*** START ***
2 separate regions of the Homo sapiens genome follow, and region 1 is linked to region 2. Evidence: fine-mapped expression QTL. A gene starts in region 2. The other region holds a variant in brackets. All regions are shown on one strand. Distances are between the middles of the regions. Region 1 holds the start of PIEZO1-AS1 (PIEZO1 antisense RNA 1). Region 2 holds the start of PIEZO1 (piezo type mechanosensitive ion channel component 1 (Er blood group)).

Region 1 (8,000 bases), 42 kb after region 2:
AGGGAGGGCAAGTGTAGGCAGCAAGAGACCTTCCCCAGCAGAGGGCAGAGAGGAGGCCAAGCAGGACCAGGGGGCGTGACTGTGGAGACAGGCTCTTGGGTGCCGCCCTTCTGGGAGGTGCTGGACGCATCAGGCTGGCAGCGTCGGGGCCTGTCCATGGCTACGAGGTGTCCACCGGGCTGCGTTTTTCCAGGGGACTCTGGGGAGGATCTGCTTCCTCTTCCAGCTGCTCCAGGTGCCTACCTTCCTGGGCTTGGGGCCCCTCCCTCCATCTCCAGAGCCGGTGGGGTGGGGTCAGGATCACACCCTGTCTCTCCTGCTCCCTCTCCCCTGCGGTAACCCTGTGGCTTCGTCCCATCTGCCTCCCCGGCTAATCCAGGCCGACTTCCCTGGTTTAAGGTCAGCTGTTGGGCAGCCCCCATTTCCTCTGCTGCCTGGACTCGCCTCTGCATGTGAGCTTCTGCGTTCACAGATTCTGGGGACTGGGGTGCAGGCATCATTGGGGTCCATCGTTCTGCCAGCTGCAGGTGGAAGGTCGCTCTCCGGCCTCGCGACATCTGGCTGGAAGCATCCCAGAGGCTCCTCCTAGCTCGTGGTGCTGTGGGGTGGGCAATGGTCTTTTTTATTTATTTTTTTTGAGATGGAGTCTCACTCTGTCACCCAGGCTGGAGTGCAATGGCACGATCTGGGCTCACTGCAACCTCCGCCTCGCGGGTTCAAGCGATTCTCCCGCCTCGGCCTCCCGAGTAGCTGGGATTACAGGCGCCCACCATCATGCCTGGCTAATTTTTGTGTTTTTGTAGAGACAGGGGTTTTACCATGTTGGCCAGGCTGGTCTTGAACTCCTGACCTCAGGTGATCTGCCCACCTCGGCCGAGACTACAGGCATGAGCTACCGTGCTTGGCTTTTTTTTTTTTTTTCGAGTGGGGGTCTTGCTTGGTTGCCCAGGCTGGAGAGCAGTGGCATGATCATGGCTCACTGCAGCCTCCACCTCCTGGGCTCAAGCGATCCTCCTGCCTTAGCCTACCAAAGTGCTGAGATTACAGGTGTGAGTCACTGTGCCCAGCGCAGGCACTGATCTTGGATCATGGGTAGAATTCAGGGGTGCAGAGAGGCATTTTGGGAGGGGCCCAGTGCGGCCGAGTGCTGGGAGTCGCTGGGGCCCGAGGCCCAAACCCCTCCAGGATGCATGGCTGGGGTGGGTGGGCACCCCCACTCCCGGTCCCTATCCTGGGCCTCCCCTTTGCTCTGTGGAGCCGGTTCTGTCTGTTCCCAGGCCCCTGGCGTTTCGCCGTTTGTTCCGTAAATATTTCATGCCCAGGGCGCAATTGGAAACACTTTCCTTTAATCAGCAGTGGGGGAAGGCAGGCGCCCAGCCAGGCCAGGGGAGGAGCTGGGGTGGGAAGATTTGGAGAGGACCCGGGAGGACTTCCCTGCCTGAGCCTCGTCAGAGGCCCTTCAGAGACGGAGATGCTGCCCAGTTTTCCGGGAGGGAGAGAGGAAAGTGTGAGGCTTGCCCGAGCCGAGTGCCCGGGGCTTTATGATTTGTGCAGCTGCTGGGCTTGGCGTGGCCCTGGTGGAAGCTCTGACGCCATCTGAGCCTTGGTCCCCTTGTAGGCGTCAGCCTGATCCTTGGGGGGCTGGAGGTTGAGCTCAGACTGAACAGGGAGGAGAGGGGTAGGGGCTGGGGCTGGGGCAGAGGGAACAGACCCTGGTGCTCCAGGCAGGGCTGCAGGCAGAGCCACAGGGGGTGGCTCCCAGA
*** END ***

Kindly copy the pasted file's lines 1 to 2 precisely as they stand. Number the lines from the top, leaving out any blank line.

2 separate regions of the Homo sapiens genome follow, and region 1 is linked to region 2. Evidence: fine-mapped expression QTL. A gene starts in region 2. The other region holds a variant in brackets. All regions are shown on one strand. Distances are between the middles of the regions. Region 1 holds the start of PIEZO1-AS1 (PIEZO1 antisense RNA 1). Region 2 holds the start of PIEZO1 (piezo type mechanosensitive ion channel component 1 (Er blood group)).

Region 1 (8,000 bases), 42 kb after region 2: